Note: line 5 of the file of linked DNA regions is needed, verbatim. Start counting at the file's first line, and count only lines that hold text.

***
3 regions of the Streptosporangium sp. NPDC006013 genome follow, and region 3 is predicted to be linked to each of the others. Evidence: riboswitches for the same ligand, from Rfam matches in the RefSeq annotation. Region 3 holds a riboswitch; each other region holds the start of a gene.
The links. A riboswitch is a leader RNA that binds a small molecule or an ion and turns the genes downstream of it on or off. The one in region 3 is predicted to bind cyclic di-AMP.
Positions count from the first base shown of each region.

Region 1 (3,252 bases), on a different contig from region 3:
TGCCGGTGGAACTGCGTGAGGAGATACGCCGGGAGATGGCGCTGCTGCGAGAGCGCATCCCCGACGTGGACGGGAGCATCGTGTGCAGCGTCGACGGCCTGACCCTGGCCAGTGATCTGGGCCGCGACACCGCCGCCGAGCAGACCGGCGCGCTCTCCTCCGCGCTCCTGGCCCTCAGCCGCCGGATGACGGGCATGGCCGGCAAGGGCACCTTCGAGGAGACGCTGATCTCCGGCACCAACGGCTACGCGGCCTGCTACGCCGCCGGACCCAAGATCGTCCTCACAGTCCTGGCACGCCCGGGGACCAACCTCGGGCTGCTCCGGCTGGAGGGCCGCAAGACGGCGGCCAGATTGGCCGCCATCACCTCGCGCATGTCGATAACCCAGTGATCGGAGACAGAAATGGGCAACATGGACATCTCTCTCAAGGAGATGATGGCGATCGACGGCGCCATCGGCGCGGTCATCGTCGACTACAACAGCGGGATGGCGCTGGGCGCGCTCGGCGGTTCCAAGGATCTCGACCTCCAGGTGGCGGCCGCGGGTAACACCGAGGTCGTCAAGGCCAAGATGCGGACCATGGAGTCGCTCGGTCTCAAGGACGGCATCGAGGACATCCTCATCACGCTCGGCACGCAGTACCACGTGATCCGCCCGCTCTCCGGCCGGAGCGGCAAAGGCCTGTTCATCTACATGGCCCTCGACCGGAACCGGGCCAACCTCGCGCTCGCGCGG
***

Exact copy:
TGCCGGTGGAACTGCGTGAGGAGATACGCCGGGAGATGGCGCTGCTGCGAGAGCGCATCCCCGACGTGGACGGGAGCATCGTGTGCAGCGTCGACGGCCTGACCCTGGCCAGTGATCTGGGCCGCGACACCGCCGCCGAGCAGACCGGCGCGCTCTCCTCCGCGCTCCTGGCCCTCAGCCGCCGGATGACGGGCATGGCCGGCAAGGGCACCTTCGAGGAGACGCTGATCTCCGGCACCAACGGCTACGCGGCCTGCTACGCCGCCGGACCCAAGATCGTCCTCACAGTCCTGGCACGCCCGGGGACCAACCTCGGGCTGCTCCGGCTGGAGGGCCGCAAGACGGCGGCCAGATTGGCCGCCATCACCTCGCGCATGTCGATAACCCAGTGATCGGAGACAGAAATGGGCAACATGGACATCTCTCTCAAGGAGATGATGGCGATCGACGGCGCCATCGGCGCGGTCATCGTCGACTACAACAGCGGGATGGCGCTGGGCGCGCTCGGCGGTTCCAAGGATCTCGACCTCCAGGTGGCGGCCGCGGGTAACACCGAGGTCGTCAAGGCCAAGATGCGGACCATGGAGTCGCTCGGTCTCAAGGACGGCATCGAGGACATCCTCATCACGCTCGGCACGCAGTACCACGTGATCCGCCCGCTCTCCGGCCGGAGCGGCAAAGGCCTGTTCATCTACATGGCCCTCGACCGGAACCGGGCCAACCTCGCGCTCGCGCGG